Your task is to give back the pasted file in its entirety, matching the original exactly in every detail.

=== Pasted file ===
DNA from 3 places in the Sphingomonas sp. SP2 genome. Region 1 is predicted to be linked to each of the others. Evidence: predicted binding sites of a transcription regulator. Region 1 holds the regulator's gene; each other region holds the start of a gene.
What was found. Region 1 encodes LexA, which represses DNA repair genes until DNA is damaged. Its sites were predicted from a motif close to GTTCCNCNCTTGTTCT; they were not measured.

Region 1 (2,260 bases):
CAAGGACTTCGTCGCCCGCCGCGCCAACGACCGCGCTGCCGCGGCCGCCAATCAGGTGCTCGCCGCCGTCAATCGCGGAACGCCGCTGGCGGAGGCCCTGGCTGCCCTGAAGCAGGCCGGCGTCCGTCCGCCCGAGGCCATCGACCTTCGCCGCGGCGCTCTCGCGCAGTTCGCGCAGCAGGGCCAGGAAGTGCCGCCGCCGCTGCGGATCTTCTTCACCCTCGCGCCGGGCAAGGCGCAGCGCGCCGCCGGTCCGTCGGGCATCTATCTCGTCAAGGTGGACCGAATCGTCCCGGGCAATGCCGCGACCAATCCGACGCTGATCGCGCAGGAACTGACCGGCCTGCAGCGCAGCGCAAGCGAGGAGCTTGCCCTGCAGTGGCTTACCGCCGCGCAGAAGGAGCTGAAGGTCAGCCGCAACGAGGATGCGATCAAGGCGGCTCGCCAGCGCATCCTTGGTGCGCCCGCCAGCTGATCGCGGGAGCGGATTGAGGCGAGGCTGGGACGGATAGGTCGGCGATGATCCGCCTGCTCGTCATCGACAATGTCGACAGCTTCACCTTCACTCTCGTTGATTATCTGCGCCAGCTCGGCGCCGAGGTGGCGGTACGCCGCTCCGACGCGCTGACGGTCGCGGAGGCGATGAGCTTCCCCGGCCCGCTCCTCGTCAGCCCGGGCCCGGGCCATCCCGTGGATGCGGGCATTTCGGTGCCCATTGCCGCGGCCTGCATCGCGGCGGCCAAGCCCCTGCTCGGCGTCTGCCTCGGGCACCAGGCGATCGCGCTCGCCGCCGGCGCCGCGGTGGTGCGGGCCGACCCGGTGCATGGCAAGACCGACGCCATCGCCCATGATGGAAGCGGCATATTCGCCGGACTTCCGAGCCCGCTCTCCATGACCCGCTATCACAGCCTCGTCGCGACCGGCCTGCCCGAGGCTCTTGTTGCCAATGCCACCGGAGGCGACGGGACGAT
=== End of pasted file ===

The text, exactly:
DNA from 3 places in the Sphingomonas sp. SP2 genome. Region 1 is predicted to be linked to each of the others. Evidence: predicted binding sites of a transcription regulator. Region 1 holds the regulator's gene; each other region holds the start of a gene.
What was found. Region 1 encodes LexA, which represses DNA repair genes until DNA is damaged. Its sites were predicted from a motif close to GTTCCNCNCTTGTTCT; they were not measured.

Region 1 (2,260 bases):
CAAGGACTTCGTCGCCCGCCGCGCCAACGACCGCGCTGCCGCGGCCGCCAATCAGGTGCTCGCCGCCGTCAATCGCGGAACGCCGCTGGCGGAGGCCCTGGCTGCCCTGAAGCAGGCCGGCGTCCGTCCGCCCGAGGCCATCGACCTTCGCCGCGGCGCTCTCGCGCAGTTCGCGCAGCAGGGCCAGGAAGTGCCGCCGCCGCTGCGGATCTTCTTCACCCTCGCGCCGGGCAAGGCGCAGCGCGCCGCCGGTCCGTCGGGCATCTATCTCGTCAAGGTGGACCGAATCGTCCCGGGCAATGCCGCGACCAATCCGACGCTGATCGCGCAGGAACTGACCGGCCTGCAGCGCAGCGCAAGCGAGGAGCTTGCCCTGCAGTGGCTTACCGCCGCGCAGAAGGAGCTGAAGGTCAGCCGCAACGAGGATGCGATCAAGGCGGCTCGCCAGCGCATCCTTGGTGCGCCCGCCAGCTGATCGCGGGAGCGGATTGAGGCGAGGCTGGGACGGATAGGTCGGCGATGATCCGCCTGCTCGTCATCGACAATGTCGACAGCTTCACCTTCACTCTCGTTGATTATCTGCGCCAGCTCGGCGCCGAGGTGGCGGTACGCCGCTCCGACGCGCTGACGGTCGCGGAGGCGATGAGCTTCCCCGGCCCGCTCCTCGTCAGCCCGGGCCCGGGCCATCCCGTGGATGCGGGCATTTCGGTGCCCATTGCCGCGGCCTGCATCGCGGCGGCCAAGCCCCTGCTCGGCGTCTGCCTCGGGCACCAGGCGATCGCGCTCGCCGCCGGCGCCGCGGTGGTGCGGGCCGACCCGGTGCATGGCAAGACCGACGCCATCGCCCATGATGGAAGCGGCATATTCGCCGGACTTCCGAGCCCGCTCTCCATGACCCGCTATCACAGCCTCGTCGCGACCGGCCTGCCCGAGGCTCTTGTTGCCAATGCCACCGGAGGCGACGGGACGAT